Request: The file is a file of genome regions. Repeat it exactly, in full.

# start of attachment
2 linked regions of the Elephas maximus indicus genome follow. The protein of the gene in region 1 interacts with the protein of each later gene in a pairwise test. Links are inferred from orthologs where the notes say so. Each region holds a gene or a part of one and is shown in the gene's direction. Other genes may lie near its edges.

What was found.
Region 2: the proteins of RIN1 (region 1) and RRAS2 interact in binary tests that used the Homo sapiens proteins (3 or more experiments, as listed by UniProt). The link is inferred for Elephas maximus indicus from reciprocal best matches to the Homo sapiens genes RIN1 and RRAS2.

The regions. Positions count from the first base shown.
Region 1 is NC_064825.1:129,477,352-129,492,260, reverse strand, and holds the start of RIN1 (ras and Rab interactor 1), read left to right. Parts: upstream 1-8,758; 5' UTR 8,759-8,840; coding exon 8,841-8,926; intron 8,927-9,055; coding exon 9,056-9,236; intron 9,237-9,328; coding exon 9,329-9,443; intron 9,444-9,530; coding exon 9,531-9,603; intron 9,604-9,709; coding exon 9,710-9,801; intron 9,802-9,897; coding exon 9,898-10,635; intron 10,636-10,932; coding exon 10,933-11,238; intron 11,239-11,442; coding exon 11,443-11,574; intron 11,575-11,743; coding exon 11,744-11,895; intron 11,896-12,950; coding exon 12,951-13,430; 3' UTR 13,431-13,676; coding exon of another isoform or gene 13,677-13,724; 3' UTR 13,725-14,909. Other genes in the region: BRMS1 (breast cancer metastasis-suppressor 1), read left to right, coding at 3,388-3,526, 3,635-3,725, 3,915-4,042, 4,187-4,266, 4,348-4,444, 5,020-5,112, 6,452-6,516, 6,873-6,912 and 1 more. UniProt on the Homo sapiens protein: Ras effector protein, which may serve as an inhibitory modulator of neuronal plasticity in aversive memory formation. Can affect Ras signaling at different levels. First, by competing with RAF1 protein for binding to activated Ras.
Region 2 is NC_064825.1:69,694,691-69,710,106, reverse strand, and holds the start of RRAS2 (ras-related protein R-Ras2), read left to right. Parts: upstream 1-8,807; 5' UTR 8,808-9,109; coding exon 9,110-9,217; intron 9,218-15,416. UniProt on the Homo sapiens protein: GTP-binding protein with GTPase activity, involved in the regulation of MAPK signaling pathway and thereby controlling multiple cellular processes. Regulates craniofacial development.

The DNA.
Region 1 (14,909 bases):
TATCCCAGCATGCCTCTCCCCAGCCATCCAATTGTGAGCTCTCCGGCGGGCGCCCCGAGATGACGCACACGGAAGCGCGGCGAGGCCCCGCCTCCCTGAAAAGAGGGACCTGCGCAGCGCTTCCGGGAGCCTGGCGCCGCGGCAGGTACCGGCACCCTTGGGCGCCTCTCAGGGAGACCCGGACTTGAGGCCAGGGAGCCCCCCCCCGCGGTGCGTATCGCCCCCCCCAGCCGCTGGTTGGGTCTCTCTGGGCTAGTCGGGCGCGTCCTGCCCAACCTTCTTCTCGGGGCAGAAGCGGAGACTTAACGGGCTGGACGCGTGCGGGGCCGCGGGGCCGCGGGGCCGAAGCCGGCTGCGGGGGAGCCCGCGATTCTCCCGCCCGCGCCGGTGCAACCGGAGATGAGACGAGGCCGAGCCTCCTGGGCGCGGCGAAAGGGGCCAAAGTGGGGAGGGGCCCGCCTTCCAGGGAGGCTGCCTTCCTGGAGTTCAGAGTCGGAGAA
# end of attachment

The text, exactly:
2 linked regions of the Elephas maximus indicus genome follow. The protein of the gene in region 1 interacts with the protein of each later gene in a pairwise test. Links are inferred from orthologs where the notes say so. Each region holds a gene or a part of one and is shown in the gene's direction. Other genes may lie near its edges.

What was found.
Region 2: the proteins of RIN1 (region 1) and RRAS2 interact in binary tests that used the Homo sapiens proteins (3 or more experiments, as listed by UniProt). The link is inferred for Elephas maximus indicus from reciprocal best matches to the Homo sapiens genes RIN1 and RRAS2.

The regions. Positions count from the first base shown.
Region 1 is NC_064825.1:129,477,352-129,492,260, reverse strand, and holds the start of RIN1 (ras and Rab interactor 1), read left to right. Parts: upstream 1-8,758; 5' UTR 8,759-8,840; coding exon 8,841-8,926; intron 8,927-9,055; coding exon 9,056-9,236; intron 9,237-9,328; coding exon 9,329-9,443; intron 9,444-9,530; coding exon 9,531-9,603; intron 9,604-9,709; coding exon 9,710-9,801; intron 9,802-9,897; coding exon 9,898-10,635; intron 10,636-10,932; coding exon 10,933-11,238; intron 11,239-11,442; coding exon 11,443-11,574; intron 11,575-11,743; coding exon 11,744-11,895; intron 11,896-12,950; coding exon 12,951-13,430; 3' UTR 13,431-13,676; coding exon of another isoform or gene 13,677-13,724; 3' UTR 13,725-14,909. Other genes in the region: BRMS1 (breast cancer metastasis-suppressor 1), read left to right, coding at 3,388-3,526, 3,635-3,725, 3,915-4,042, 4,187-4,266, 4,348-4,444, 5,020-5,112, 6,452-6,516, 6,873-6,912 and 1 more. UniProt on the Homo sapiens protein: Ras effector protein, which may serve as an inhibitory modulator of neuronal plasticity in aversive memory formation. Can affect Ras signaling at different levels. First, by competing with RAF1 protein for binding to activated Ras.
Region 2 is NC_064825.1:69,694,691-69,710,106, reverse strand, and holds the start of RRAS2 (ras-related protein R-Ras2), read left to right. Parts: upstream 1-8,807; 5' UTR 8,808-9,109; coding exon 9,110-9,217; intron 9,218-15,416. UniProt on the Homo sapiens protein: GTP-binding protein with GTPase activity, involved in the regulation of MAPK signaling pathway and thereby controlling multiple cellular processes. Regulates craniofacial development.

The DNA.
Region 1 (14,909 bases):
TATCCCAGCATGCCTCTCCCCAGCCATCCAATTGTGAGCTCTCCGGCGGGCGCCCCGAGATGACGCACACGGAAGCGCGGCGAGGCCCCGCCTCCCTGAAAAGAGGGACCTGCGCAGCGCTTCCGGGAGCCTGGCGCCGCGGCAGGTACCGGCACCCTTGGGCGCCTCTCAGGGAGACCCGGACTTGAGGCCAGGGAGCCCCCCCCCGCGGTGCGTATCGCCCCCCCCAGCCGCTGGTTGGGTCTCTCTGGGCTAGTCGGGCGCGTCCTGCCCAACCTTCTTCTCGGGGCAGAAGCGGAGACTTAACGGGCTGGACGCGTGCGGGGCCGCGGGGCCGCGGGGCCGAAGCCGGCTGCGGGGGAGCCCGCGATTCTCCCGCCCGCGCCGGTGCAACCGGAGATGAGACGAGGCCGAGCCTCCTGGGCGCGGCGAAAGGGGCCAAAGTGGGGAGGGGCCCGCCTTCCAGGGAGGCTGCCTTCCTGGAGTTCAGAGTCGGAGAA